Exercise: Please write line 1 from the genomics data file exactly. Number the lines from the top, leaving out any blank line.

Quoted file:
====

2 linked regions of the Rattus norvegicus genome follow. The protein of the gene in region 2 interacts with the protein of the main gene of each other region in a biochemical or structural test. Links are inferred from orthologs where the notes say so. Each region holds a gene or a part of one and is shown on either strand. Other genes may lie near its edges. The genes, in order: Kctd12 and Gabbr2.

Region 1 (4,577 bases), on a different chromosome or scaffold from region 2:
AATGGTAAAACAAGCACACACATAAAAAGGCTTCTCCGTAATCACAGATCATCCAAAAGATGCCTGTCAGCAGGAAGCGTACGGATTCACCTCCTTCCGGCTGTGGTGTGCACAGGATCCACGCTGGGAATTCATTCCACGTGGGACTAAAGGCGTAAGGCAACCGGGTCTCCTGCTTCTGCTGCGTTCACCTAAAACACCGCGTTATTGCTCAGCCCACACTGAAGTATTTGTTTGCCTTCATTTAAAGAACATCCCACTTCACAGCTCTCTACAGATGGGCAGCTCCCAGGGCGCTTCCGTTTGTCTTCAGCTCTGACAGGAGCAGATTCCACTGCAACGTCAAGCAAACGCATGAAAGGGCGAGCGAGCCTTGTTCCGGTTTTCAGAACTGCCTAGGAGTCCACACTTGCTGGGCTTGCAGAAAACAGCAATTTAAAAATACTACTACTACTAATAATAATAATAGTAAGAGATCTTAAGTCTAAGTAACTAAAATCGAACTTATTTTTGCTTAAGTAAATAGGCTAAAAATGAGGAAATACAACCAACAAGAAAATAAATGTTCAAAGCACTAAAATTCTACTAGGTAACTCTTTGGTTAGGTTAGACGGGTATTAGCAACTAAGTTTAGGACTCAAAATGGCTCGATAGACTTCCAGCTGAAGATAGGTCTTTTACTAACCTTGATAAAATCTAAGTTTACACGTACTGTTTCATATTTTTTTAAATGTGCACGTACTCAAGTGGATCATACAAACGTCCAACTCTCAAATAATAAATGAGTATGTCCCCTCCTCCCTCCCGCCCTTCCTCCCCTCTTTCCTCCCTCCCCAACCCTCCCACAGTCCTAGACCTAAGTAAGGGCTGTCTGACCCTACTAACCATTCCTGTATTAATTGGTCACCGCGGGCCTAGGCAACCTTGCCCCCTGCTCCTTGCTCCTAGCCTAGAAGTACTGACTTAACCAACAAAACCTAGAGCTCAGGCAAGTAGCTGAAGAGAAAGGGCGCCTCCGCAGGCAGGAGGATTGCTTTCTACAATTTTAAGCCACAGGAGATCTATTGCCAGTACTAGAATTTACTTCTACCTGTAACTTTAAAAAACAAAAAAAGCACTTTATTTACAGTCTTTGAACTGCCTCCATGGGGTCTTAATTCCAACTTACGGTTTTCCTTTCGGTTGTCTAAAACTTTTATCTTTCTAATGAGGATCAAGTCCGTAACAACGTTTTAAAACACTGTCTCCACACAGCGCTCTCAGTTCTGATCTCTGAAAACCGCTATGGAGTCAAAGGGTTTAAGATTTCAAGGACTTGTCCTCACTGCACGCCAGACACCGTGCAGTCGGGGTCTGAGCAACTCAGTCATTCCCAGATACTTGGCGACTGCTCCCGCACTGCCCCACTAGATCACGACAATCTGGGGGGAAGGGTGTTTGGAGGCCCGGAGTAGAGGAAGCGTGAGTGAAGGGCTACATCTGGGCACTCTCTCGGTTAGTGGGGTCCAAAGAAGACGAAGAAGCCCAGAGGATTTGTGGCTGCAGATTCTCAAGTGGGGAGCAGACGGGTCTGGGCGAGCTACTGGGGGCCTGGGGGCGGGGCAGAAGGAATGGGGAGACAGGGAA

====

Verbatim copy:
2 linked regions of the Rattus norvegicus genome follow. The protein of the gene in region 2 interacts with the protein of the main gene of each other region in a biochemical or structural test. Links are inferred from orthologs where the notes say so. Each region holds a gene or a part of one and is shown on either strand. Other genes may lie near its edges. The genes, in order: Kctd12 and Gabbr2.